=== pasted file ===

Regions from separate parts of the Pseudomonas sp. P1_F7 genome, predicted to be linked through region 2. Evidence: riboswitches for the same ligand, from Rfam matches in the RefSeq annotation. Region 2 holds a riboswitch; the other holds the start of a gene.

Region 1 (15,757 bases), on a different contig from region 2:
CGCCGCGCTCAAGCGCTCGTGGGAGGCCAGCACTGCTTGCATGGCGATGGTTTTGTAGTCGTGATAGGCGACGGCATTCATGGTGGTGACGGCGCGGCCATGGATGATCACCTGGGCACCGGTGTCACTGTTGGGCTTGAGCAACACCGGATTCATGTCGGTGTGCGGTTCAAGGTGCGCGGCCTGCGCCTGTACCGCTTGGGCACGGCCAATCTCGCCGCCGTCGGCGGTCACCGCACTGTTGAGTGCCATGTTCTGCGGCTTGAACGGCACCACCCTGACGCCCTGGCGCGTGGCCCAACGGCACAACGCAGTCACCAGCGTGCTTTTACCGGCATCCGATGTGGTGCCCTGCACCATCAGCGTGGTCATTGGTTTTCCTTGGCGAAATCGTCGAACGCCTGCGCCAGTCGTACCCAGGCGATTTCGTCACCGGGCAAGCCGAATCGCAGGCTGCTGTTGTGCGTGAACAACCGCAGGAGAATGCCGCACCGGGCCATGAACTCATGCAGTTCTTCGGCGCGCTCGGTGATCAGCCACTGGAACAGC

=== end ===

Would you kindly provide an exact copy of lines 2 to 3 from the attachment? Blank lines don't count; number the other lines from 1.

Region 1 (15,757 bases), on a different contig from region 2:
CGCCGCGCTCAAGCGCTCGTGGGAGGCCAGCACTGCTTGCATGGCGATGGTTTTGTAGTCGTGATAGGCGACGGCATTCATGGTGGTGACGGCGCGGCCATGGATGATCACCTGGGCACCGGTGTCACTGTTGGGCTTGAGCAACACCGGATTCATGTCGGTGTGCGGTTCAAGGTGCGCGGCCTGCGCCTGTACCGCTTGGGCACGGCCAATCTCGCCGCCGTCGGCGGTCACCGCACTGTTGAGTGCCATGTTCTGCGGCTTGAACGGCACCACCCTGACGCCCTGGCGCGTGGCCCAACGGCACAACGCAGTCACCAGCGTGCTTTTACCGGCATCCGATGTGGTGCCCTGCACCATCAGCGTGGTCATTGGTTTTCCTTGGCGAAATCGTCGAACGCCTGCGCCAGTCGTACCCAGGCGATTTCGTCACCGGGCAAGCCGAATCGCAGGCTGCTGTTGTGCGTGAACAACCGCAGGAGAATGCCGCACCGGGCCATGAACTCATGCAGTTCTTCGGCGCGCTCGGTGATCAGCCACTGGAACAGC